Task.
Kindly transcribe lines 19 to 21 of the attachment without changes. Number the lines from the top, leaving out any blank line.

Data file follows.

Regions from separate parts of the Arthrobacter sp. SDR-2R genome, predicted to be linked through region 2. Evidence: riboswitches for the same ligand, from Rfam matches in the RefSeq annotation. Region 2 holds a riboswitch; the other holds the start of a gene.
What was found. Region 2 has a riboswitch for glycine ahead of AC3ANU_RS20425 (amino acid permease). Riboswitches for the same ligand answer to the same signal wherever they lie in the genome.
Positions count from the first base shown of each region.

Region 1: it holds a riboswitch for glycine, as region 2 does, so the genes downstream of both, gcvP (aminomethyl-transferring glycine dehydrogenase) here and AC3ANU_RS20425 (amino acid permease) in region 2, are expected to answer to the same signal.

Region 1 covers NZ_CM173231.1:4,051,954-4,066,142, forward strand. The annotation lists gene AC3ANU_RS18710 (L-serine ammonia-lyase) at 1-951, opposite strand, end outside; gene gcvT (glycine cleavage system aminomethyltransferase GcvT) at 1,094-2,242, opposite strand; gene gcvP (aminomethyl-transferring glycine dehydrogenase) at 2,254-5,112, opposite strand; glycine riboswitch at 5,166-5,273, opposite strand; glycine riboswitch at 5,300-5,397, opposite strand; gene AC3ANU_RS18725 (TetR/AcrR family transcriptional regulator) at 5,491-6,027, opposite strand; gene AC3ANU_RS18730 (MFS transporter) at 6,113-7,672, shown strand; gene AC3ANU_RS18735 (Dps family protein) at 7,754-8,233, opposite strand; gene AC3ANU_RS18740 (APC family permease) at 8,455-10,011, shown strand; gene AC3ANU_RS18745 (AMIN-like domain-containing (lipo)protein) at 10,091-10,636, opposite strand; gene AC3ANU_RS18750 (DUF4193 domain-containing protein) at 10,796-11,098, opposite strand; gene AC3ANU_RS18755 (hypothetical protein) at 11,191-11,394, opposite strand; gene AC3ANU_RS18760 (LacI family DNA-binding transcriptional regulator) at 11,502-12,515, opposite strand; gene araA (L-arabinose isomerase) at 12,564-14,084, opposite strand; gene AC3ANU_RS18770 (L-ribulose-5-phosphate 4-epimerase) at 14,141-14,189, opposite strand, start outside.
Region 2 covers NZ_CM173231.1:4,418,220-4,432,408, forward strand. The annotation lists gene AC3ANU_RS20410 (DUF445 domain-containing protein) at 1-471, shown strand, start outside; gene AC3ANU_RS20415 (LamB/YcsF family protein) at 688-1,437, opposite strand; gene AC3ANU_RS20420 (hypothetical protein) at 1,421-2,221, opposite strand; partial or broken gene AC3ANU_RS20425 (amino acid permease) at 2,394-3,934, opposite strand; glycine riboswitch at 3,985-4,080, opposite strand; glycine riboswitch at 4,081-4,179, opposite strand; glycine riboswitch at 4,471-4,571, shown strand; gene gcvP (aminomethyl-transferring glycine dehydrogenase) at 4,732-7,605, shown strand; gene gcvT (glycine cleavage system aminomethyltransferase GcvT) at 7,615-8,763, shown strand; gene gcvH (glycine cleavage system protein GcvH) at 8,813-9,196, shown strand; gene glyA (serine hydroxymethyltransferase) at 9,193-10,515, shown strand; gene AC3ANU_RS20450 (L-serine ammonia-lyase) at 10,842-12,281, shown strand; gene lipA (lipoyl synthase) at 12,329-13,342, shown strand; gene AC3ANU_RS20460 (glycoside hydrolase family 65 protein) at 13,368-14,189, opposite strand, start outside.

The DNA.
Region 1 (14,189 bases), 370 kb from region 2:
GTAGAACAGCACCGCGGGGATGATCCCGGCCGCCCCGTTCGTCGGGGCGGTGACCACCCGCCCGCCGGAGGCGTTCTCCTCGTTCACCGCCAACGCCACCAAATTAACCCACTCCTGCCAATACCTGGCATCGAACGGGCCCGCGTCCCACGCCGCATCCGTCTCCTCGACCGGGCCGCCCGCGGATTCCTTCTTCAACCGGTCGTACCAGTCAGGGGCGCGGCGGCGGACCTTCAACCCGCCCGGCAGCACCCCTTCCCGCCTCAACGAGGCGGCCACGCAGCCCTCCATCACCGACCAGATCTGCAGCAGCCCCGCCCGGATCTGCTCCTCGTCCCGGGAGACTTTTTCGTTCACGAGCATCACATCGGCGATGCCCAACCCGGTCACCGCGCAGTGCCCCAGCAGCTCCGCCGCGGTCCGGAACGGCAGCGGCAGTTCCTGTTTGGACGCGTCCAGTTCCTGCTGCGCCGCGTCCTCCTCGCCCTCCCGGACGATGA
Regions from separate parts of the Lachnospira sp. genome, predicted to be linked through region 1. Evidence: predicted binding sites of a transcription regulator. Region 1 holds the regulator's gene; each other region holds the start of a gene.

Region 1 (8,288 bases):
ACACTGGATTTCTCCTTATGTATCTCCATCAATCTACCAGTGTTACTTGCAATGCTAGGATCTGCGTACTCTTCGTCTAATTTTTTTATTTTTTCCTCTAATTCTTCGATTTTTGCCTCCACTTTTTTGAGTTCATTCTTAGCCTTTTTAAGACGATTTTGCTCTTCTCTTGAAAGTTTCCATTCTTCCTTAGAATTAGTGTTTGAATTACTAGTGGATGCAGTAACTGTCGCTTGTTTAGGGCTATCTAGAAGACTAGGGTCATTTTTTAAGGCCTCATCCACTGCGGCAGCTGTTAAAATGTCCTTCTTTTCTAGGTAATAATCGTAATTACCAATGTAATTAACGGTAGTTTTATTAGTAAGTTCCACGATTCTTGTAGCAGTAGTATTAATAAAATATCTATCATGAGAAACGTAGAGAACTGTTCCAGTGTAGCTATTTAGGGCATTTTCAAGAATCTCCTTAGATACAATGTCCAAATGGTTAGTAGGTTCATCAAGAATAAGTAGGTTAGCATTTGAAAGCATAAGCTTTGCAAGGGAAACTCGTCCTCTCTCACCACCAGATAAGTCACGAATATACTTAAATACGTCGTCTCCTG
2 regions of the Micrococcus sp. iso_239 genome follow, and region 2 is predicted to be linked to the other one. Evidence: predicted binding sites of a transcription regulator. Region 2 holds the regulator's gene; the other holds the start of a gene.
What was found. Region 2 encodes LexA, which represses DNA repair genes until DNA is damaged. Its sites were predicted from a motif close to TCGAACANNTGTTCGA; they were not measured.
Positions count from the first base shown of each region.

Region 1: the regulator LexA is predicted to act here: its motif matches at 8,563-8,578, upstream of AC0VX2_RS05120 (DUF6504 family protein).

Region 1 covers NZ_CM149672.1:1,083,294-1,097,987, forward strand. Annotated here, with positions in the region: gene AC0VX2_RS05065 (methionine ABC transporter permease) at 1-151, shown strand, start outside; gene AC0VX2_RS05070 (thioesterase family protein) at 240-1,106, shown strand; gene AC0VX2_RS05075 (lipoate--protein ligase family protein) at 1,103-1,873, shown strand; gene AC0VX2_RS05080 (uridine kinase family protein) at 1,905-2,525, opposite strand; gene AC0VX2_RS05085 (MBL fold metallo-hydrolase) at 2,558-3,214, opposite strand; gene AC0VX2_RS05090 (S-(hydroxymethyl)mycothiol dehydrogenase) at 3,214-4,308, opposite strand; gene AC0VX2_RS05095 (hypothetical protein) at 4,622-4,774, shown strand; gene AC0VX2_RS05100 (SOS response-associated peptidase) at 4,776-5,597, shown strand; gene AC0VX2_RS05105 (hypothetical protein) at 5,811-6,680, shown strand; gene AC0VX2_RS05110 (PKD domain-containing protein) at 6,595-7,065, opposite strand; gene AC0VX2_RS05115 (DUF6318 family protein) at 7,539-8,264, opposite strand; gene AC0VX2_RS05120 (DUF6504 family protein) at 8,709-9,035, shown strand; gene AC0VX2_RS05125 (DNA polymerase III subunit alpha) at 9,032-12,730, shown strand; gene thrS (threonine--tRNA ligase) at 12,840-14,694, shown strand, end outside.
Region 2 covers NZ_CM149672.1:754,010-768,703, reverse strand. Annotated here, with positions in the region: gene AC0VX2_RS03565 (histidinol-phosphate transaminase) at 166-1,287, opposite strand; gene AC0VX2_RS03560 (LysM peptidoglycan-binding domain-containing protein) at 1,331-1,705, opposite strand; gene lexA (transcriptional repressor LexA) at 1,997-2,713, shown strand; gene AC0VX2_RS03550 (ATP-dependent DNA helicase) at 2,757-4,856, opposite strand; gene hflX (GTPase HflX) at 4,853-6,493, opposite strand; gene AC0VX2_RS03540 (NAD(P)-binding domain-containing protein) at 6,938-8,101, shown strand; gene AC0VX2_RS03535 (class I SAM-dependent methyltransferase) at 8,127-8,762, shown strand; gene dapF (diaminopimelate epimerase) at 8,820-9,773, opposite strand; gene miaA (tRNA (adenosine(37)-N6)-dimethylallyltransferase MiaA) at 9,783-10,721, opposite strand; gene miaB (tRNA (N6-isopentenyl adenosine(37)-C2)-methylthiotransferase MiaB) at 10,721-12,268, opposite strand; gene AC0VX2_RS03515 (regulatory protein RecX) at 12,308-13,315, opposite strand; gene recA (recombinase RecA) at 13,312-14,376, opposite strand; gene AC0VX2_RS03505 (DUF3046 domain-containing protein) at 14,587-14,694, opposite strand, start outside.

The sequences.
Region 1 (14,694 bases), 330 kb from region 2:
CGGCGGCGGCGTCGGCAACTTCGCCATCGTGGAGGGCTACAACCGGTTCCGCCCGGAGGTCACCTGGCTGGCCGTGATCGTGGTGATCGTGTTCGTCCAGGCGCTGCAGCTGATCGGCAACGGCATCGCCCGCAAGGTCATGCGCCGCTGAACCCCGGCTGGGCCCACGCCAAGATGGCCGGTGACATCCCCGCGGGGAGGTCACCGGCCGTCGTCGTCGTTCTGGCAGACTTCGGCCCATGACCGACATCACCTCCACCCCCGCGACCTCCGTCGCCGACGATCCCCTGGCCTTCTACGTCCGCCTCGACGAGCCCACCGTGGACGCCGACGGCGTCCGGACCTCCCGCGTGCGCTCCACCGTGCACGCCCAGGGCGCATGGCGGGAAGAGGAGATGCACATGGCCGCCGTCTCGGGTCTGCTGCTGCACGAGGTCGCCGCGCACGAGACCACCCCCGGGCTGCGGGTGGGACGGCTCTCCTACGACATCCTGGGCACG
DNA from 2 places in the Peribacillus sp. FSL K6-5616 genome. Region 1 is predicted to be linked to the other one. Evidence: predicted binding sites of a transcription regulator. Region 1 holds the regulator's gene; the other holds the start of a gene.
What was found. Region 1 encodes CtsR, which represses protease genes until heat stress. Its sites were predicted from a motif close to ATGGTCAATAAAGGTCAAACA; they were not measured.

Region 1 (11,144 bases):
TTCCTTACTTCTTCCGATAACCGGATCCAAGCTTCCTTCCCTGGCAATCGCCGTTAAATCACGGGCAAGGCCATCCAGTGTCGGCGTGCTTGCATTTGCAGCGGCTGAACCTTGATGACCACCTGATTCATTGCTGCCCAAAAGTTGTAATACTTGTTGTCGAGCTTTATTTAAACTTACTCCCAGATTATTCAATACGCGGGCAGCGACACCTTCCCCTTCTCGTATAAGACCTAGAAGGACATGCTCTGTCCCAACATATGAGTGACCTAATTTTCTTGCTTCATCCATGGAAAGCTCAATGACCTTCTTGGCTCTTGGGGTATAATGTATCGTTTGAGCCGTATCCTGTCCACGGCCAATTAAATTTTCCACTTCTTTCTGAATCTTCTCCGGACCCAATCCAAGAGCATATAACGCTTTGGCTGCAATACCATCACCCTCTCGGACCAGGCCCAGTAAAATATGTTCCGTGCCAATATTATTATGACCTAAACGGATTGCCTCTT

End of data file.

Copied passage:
The sequences.
Region 1 (14,694 bases), 330 kb from region 2:
CGGCGGCGGCGTCGGCAACTTCGCCATCGTGGAGGGCTACAACCGGTTCCGCCCGGAGGTCACCTGGCTGGCCGTGATCGTGGTGATCGTGTTCGTCCAGGCGCTGCAGCTGATCGGCAACGGCATCGCCCGCAAGGTCATGCGCCGCTGAACCCCGGCTGGGCCCACGCCAAGATGGCCGGTGACATCCCCGCGGGGAGGTCACCGGCCGTCGTCGTCGTTCTGGCAGACTTCGGCCCATGACCGACATCACCTCCACCCCCGCGACCTCCGTCGCCGACGATCCCCTGGCCTTCTACGTCCGCCTCGACGAGCCCACCGTGGACGCCGACGGCGTCCGGACCTCCCGCGTGCGCTCCACCGTGCACGCCCAGGGCGCATGGCGGGAAGAGGAGATGCACATGGCCGCCGTCTCGGGTCTGCTGCTGCACGAGGTCGCCGCGCACGAGACCACCCCCGGGCTGCGGGTGGGACGGCTCTCCTACGACATCCTGGGCACG